I wrote this for Becoming Rooted and heads up I am sharing all of the posts I write for BR on this site from now on! Natalie and I agreed to double post to reach our completely different audiences, so I’m sorry some of you will see this twice!
Natalie posted last week about a really relevant topic: social media and how common it is to assume that we all have “perfect” lives because of it. (If you haven’t seen it yet, check it out on her YouTube channel or on this blog portion!)
This topic really hit home for me, especially after coming back from Europe. I was eating brunch with my friend Julia, and we were watching two tables. One was full of American college students studying internationally in Spain, and the other featured a few locals sharing coffee and conversation. After watching them for a few seconds, we noticed a stark contrast. The Americans were giggling and having a good time Instagramming and Snapchatting their meals. The Spaniards were leaning in close, whispering, and having engaging conversation. Unfortunately, the Americans were paying more attention to their screens than the person in front of them.
As I watched them, it hit me: how often do we choose technology over people? Social media over real life, authentic relationships? In the States, I think we choose technology the majority of the time. We would rather have a mega following on social media, than friends who we can call in a crisis. During the rest of the trip, we watched the locals and tried to see if we saw any Spaniards or French couples and groups of young adults using their phones at the table, or Snapchatting in public. And I NEVER saw them pull out a cell phone when they were with another person. Not ONCE.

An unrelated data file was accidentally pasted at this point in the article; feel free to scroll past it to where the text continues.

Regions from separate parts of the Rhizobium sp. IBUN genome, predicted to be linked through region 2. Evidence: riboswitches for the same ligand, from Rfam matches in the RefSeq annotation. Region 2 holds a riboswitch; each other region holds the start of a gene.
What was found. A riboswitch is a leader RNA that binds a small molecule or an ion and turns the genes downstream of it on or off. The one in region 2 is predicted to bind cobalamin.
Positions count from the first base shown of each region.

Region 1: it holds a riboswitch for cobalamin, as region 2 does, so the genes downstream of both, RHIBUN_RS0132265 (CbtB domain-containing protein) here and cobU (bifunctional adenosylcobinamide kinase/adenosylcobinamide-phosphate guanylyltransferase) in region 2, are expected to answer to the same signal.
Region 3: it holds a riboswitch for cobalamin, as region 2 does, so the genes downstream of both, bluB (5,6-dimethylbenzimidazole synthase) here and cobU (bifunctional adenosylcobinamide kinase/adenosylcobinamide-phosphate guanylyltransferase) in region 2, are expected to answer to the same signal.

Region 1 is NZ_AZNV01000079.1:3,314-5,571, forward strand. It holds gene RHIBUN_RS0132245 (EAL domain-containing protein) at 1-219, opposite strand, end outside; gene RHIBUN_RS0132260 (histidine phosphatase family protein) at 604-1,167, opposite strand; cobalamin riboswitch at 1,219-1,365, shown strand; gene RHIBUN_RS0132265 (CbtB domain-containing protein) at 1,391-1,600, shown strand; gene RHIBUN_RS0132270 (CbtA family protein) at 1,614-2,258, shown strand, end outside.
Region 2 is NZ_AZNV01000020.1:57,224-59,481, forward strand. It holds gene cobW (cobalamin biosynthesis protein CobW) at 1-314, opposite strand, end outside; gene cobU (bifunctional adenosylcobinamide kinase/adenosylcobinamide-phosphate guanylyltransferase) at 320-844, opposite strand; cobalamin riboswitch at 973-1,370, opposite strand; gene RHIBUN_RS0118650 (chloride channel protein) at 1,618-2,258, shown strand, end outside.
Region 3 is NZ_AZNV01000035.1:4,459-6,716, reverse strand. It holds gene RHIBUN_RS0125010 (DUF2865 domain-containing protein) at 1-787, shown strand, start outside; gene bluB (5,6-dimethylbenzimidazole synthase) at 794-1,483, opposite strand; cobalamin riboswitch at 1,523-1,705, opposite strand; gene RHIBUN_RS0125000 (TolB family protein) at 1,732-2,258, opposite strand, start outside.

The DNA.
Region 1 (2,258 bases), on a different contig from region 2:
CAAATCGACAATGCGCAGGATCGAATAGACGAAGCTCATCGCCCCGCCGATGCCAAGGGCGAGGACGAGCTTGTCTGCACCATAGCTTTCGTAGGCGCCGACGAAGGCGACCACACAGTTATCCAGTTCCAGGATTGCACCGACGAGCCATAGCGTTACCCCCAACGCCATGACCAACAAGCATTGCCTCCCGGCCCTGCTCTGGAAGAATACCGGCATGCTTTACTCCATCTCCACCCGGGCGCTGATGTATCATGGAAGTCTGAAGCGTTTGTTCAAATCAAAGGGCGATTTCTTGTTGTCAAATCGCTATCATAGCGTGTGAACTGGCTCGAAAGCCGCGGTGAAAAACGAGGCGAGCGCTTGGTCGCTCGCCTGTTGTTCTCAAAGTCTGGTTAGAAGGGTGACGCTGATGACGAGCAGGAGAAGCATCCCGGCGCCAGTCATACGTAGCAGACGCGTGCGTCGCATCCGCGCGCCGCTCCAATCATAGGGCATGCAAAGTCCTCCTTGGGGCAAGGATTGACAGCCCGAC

I’m not saying that social media is all bad. Y’all know that Natalie and I love it! But as she said last week, that is just a HIGHLIGHT REEL. You will never know your friends unless you engage with them off screen. My high school friends used to have a rule when we went out to dinner that cell phones were not allowed, and we put them in the middle of the table. And that’s how we stayed close. Because we chose an hour of conversation over creating the perfect post.
Only focusing on our phones will create more relationship problems and weaken our relationships.
I want to challenge y’all this week to try and have more “real life” conversations than online ones. It will be difficult and may seem weird if you’ve grown up with social media constantly. But trust me, it’s worth it to try the European way 🙂